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The significance of trees in Japanese culture

by Timber Press on June 28, 2018

in Natural History

Perhaps because such a large part of the country is populated by forest, trees are particularly revered in Japan, and exemplify the relationship of “man in harmony with nature.”

Tree names alone show this special affinity between people and nature. Pine trees (Pinus thunbergii and Pinus densiflora) are called matsu, which means “waiting for a god’s soul to descend from heaven”, while the name of the ogatama-noki tree (Michelia compressa) can be translated as “inviting soul.” People believed that the tree had a special power to invite the soul of a god, so they used to plant it at the gate of a shrine.

Cherry Blossom
The centuries-old tradition of hanami (cherry blossom-viewing) is as popular today as it ever was. Many people flock to see the short-lived spectacle. The meaning of cherry blossom in Japan runs deep, making the country’s national flower a cultural icon. Cherry blossom is revered not just for its overwhelming beauty, but for its enduring expression of life, death and renewal. Linked to the Buddhist themes of mortality, mindfulness and living in the present, cherry blossom is a timeless metaphor for human existence. The display of blossom is powerful, glorious and intoxicating, but tragically short-lived – a reminder that our lives, too, are fleeting but beautiful. This floral imagery permeates Japanese paintings, film and poetry.

Large, old trees, such as Japanese cedar (Cryptomeria japonica), have a special significance as landmarks in Japan. They are revered for their stature and unique shape, for their record of climatic history in their annual rings, as examples of species that suit a particular environment, and as a guide to ecological rehabilitation of the surrounding area. It is believed that deities use these trees as landmarks when visiting on festival days.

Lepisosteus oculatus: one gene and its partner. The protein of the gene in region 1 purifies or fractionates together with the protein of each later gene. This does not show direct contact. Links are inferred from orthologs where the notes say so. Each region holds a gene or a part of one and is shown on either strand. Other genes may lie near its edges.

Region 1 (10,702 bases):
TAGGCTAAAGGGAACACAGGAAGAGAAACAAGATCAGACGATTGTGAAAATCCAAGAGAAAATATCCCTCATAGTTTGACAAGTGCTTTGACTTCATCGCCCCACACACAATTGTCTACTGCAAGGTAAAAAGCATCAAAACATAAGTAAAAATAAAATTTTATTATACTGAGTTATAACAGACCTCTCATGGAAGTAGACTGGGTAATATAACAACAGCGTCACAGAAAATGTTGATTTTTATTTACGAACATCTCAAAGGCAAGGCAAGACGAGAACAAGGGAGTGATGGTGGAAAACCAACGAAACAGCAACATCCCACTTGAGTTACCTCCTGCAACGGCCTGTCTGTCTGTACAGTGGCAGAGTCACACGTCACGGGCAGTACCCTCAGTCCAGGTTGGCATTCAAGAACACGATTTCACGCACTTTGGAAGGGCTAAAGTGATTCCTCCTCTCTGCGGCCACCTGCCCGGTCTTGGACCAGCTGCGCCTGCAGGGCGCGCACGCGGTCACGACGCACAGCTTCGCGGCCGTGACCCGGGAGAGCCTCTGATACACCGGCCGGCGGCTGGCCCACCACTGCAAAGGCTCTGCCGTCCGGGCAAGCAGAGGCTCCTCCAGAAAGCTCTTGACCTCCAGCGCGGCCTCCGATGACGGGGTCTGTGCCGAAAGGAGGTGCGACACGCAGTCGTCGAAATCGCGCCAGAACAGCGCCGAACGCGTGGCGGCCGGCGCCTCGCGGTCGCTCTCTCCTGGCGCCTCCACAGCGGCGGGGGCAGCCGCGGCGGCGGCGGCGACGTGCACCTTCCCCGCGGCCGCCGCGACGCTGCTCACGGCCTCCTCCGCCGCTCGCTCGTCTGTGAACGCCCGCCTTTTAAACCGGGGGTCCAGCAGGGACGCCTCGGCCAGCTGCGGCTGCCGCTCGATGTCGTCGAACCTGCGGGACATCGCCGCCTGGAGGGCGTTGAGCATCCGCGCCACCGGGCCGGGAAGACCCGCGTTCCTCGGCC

Recently the Japanese have recognized the importance of these large trees, and attempts are being made to conserve them. There are even special doctors who can care for old weak trees. Growing at an altitude of 1,000m (3,280ft) on Yakushima Island, some giant Japanese cedars grow to heights of about 30m (100ft) and are over 2,000 years old. Small shrines are set on the trunks of these trees to reflect their spiritual significance.

The art of growing miniature trees in pots was introduced to Japan in the 7th century. Like most Japanese art forms, bonsai is a complicated yet subtle process in which the desired effect arises from the simplicity of the aesthetic, the product of painstaking hard work and patience. Bonsai is governed by a set of aesthetic guidelines that range from an aversion to symmetry to a desire to recreate the proportions of a fully grown tree.

The tradition of decorating doorways at New Year with pine branches called kadomatsu (which literally means “gate pine”) is still popular today and originally came from the belief that this was a way to welcome the gods to your home.

Bamboo (Phyllostachys bambusoides) often designates holy places. For example, when planting a tall bamboo called “the holy tree” on a paddy field, farmers customarily prayed to a god for a good rice harvest. Bamboo is revered for its rapid growth and symbolizes the mystery of strong life.


Yoshifumi Miyazaki is a university professor, researcher and the deputy director of Chiba University’s Centre for Environment, Health, and Field Sciences. He has published several books on the effects of forest therapy, and in 2000 Yoshifumi received the Agriculture, Forestry, and Fisheries Minister Award for clarifying the health benefits. He is also the winner of an award from the Japan Society of Physiological Anthropology.

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